I love book blogs: this started out as one, in a way, many years ago. There are reviewers on blogs who are so perceptive about books, they astonish me; some who write beautifully; others who may do so one day, or who write perfectly good thoughtful pieces; others who write as fans - especially in genre - and unashamedly so.
Good on 'em all, I say.
Sites such as Good Reads, Library Thing and inside a dog* make it possible for all of us to share our thoughts on books we've read as, increasingly, do online library catalogues and book stores.
There are dangers, sure, and the occasional scandal, but the more the merrier.
Communities of book lovers, talking about books. What could possibly go wrong?
Well, nothing much, really.
But there is one thing I've noticed over and over again in discussions about books on Good Reads and facebook and various blogs: people really hate it when the book doesn't turn out how they expect. It makes them furious.
They equate this with failure - the plot doesn't unfold the way they imagined therefore the book sucks. And they will often take it out on the author, either through reviews, or more directly in a chat or forum, in a tone that can make your hair curl right up and slide off your head.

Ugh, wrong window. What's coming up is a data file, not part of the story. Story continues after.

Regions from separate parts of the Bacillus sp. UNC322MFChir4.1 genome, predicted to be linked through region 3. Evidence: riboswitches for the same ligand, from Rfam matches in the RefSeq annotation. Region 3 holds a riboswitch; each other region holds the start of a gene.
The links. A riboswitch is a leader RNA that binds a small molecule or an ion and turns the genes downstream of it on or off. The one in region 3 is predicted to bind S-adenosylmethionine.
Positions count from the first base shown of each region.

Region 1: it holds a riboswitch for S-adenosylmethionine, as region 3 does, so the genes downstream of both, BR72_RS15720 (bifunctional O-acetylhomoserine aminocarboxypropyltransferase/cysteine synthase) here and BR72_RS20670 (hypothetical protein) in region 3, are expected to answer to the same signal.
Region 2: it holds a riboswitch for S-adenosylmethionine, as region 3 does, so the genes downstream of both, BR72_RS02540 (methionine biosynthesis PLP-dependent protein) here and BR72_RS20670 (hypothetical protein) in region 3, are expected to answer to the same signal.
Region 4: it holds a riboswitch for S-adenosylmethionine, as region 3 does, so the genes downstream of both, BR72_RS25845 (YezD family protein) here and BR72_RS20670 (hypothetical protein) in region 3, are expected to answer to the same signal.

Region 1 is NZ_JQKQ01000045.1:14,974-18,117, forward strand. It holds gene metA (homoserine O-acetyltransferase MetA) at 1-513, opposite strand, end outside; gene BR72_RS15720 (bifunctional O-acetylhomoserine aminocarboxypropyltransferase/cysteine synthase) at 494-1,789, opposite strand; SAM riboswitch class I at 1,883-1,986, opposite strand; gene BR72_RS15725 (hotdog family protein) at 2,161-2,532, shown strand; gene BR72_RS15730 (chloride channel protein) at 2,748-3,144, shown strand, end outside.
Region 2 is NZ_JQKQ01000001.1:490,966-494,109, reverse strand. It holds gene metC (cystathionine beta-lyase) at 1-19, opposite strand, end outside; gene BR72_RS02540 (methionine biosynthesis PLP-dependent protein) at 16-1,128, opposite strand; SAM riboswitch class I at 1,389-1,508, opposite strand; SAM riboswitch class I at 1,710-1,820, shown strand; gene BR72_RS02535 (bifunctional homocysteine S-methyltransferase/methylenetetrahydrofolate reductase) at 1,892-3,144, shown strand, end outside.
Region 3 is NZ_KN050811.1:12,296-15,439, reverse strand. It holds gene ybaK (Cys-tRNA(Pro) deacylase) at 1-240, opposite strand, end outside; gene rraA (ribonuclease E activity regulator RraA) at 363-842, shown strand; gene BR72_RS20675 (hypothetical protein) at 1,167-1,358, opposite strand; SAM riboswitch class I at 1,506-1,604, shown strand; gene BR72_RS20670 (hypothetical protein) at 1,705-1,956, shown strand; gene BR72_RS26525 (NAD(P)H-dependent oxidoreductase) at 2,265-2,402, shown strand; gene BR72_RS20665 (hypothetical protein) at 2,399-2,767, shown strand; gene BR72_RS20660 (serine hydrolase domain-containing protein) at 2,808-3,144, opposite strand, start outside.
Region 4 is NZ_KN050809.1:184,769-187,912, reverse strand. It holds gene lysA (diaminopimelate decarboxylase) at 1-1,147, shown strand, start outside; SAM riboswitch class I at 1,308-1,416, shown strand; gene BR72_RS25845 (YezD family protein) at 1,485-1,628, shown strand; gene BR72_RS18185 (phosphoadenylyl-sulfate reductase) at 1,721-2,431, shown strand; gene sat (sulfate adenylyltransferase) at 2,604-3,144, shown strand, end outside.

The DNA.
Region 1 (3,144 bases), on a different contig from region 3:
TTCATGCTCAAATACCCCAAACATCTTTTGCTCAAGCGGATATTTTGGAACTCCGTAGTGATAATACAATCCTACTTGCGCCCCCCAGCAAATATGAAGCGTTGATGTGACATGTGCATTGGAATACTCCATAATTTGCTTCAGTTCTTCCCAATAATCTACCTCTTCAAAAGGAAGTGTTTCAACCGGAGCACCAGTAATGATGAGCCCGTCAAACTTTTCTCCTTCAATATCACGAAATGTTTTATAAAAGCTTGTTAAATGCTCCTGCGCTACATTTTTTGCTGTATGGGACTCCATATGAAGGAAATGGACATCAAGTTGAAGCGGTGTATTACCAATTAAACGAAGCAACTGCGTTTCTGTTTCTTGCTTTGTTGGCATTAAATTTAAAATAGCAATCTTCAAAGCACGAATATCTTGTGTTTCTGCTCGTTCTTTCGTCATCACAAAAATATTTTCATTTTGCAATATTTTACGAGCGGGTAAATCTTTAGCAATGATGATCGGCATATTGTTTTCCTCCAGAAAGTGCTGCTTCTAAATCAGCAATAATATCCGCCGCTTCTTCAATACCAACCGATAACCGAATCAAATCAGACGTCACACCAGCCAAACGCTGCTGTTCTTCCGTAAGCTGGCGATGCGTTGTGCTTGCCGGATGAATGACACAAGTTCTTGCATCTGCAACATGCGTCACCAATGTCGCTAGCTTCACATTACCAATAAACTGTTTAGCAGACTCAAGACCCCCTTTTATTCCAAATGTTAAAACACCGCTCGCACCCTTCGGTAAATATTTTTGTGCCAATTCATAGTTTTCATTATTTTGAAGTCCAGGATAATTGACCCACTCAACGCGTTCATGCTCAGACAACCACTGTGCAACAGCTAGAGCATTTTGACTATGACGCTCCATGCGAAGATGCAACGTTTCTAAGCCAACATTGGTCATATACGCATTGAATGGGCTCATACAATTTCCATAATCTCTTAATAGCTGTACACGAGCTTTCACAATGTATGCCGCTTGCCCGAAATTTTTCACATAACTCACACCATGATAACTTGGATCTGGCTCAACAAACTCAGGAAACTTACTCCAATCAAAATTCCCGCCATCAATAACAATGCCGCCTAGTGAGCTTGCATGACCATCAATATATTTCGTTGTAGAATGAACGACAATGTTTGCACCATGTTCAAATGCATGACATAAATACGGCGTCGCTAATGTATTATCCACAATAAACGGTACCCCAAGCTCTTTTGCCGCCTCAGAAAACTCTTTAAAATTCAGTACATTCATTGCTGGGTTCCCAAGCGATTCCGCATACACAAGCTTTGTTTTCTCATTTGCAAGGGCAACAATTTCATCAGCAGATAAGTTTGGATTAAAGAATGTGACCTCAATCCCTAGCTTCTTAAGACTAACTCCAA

I've never been in that position myself but I hate to think what it does to an author.
Let's take a famous example: the death of the beloved Dumbledore at the end of Harry Potter and the Half-Blood Prince.

The world was shocked. The death of "a major character" had been foreshadowed by JK Rowling prior to the book's release and it was even in all the media, but Dumbledore's death led to an outcry. Readers believed he wasn't really dead, and would reappear like Gandalf (of course he does, but he's still dead). As was usual in the Potterverse, complex theories were developed to explain it, dead or alive, and the discussion continues to this day.
But Rowling as the author was always quite clear, and why wouldn't she be? Apart from the fact that it's her book world and she can do whatever she likes, there were myriad plot twists wrapped around the death and, most critical, Harry's character development and quest (and Hermione's too)  required it.
That's not how many fans saw it: they saw it as a betrayal, as a failure of the logic they had established for themselves, as a mistake.
They have invested so much in the story - what a wonderful thing! But what else is going on there? We all love to have a theory about what will happen next. Part of the fun of online discussion of books, film and TV is that very element.
I reckon part of it, too, is the expectation that there will be happy endings. That there will be romance, and everyone will live happily ever after.
Sometimes that does happen. In life, and in art. But other things happen too - people disconnect from one another accidentally, or never connect; they argue about stupid things; they annoy you; they get scared when they should be brave; they falter and bicker and fall out of love and die.